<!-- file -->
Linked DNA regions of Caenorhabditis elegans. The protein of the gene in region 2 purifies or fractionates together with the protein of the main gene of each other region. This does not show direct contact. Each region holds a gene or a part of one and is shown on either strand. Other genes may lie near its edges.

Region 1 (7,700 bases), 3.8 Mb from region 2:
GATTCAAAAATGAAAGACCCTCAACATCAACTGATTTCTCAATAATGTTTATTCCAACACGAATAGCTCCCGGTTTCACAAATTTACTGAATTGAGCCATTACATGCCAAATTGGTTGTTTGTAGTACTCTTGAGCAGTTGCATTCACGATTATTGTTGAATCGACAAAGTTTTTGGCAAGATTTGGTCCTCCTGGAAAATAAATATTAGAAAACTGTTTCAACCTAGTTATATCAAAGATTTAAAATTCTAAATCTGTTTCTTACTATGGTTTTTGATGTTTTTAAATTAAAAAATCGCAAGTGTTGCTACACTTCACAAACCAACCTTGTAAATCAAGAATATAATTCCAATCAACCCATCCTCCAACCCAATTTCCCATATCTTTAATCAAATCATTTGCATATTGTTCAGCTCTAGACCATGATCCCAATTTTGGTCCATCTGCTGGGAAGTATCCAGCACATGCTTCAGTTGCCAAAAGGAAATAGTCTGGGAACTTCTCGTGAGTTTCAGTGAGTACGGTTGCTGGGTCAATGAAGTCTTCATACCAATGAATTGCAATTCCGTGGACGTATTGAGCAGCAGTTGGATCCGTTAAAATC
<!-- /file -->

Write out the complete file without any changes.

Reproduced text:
Linked DNA regions of Caenorhabditis elegans. The protein of the gene in region 2 purifies or fractionates together with the protein of the main gene of each other region. This does not show direct contact. Each region holds a gene or a part of one and is shown on either strand. Other genes may lie near its edges.

Region 1 (7,700 bases), 3.8 Mb from region 2:
GATTCAAAAATGAAAGACCCTCAACATCAACTGATTTCTCAATAATGTTTATTCCAACACGAATAGCTCCCGGTTTCACAAATTTACTGAATTGAGCCATTACATGCCAAATTGGTTGTTTGTAGTACTCTTGAGCAGTTGCATTCACGATTATTGTTGAATCGACAAAGTTTTTGGCAAGATTTGGTCCTCCTGGAAAATAAATATTAGAAAACTGTTTCAACCTAGTTATATCAAAGATTTAAAATTCTAAATCTGTTTCTTACTATGGTTTTTGATGTTTTTAAATTAAAAAATCGCAAGTGTTGCTACACTTCACAAACCAACCTTGTAAATCAAGAATATAATTCCAATCAACCCATCCTCCAACCCAATTTCCCATATCTTTAATCAAATCATTTGCATATTGTTCAGCTCTAGACCATGATCCCAATTTTGGTCCATCTGCTGGGAAGTATCCAGCACATGCTTCAGTTGCCAAAAGGAAATAGTCTGGGAACTTCTCGTGAGTTTCAGTGAGTACGGTTGCTGGGTCAATGAAGTCTTCATACCAATGAATTGCAATTCCGTGGACGTATTGAGCAGCAGTTGGATCCGTTAAAATC